But there is a methodology

Going back to Perkin’s and Abraham’s definition – “The transformation and reinvention of the resources, priorities and processes of a company in order to be fit for purpose in a digitally empowered world” how do you go about tackling the resources, priorities and processes?  Whilst there is no single solution there is a proven methodology to deliver the right approach for a company or brand and its strategies.

There are some broad principles that will help:

  • Senior management buy-in and sponsorship
  • Sensitivity – restructuring and change is disruptive and challenging to many people
  • Commitment – you can’t make organisational change lightly
  • A clear case for change is essential
  • The right team must be in place to deliver it
  • On-going support and training for all levels of the organisation

And there are some proven tools and techniques that can guide and structure the analysis of the current state and what the future state should be.  In simple terms this involves:

  • Analysing the current organisation to catalogue what is working and what is not.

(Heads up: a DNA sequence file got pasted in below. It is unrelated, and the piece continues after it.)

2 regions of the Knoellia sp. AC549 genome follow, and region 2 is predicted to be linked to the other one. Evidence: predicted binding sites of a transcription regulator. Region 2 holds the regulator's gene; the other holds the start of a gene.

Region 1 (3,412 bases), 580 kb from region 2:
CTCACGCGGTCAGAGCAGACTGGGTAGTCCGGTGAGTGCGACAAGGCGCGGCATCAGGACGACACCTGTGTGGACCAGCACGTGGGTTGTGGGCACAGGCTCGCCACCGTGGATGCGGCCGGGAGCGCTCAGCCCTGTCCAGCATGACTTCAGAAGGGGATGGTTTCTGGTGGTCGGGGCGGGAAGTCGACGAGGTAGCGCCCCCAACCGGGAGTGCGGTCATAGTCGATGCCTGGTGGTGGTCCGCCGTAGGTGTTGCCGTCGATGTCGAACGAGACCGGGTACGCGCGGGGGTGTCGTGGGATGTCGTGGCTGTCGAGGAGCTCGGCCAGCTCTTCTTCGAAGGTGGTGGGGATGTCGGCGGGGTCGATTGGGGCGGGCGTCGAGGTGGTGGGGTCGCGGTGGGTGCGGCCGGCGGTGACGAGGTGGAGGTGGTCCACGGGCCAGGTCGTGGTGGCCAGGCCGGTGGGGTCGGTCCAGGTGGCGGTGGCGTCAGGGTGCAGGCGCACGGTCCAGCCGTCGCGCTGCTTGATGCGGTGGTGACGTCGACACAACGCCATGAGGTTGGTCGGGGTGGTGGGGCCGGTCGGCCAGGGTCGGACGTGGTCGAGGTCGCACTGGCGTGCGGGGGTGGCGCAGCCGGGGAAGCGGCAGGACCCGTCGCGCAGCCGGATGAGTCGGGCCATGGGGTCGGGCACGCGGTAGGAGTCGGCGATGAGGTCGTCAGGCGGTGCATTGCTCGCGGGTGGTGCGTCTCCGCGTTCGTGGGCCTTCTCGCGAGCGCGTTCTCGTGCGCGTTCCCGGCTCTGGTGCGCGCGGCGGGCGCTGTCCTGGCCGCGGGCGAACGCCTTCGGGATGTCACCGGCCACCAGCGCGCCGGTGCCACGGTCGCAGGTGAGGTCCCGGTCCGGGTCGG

• Confirming the business strategy and objectives.
  • Developing design principles and evaluation criteria to guide a choice of possible organisational options
  • Evaluating the possible options to arrive at a recommended solution
  • Creating a ‘blue print’ for implementation

The Observatory International has a tried and tested approach to reviewing and transforming Marketing Communications teams through our Resource Optimisation model – Discovery | Diagnose | Design | Deliver

The approach is grounded in robust Organisation Design tools and techniques, and deep consultancy experience and expertise from our offices around the world to guide best practice Ways of Working for both internal marketing resource and their external Agency partners.

If you would like further information please contact The Observatory International team on +44(0)20 7571 0415; observatoryinternational.com

Christine Downton,

Senior Consultant,

London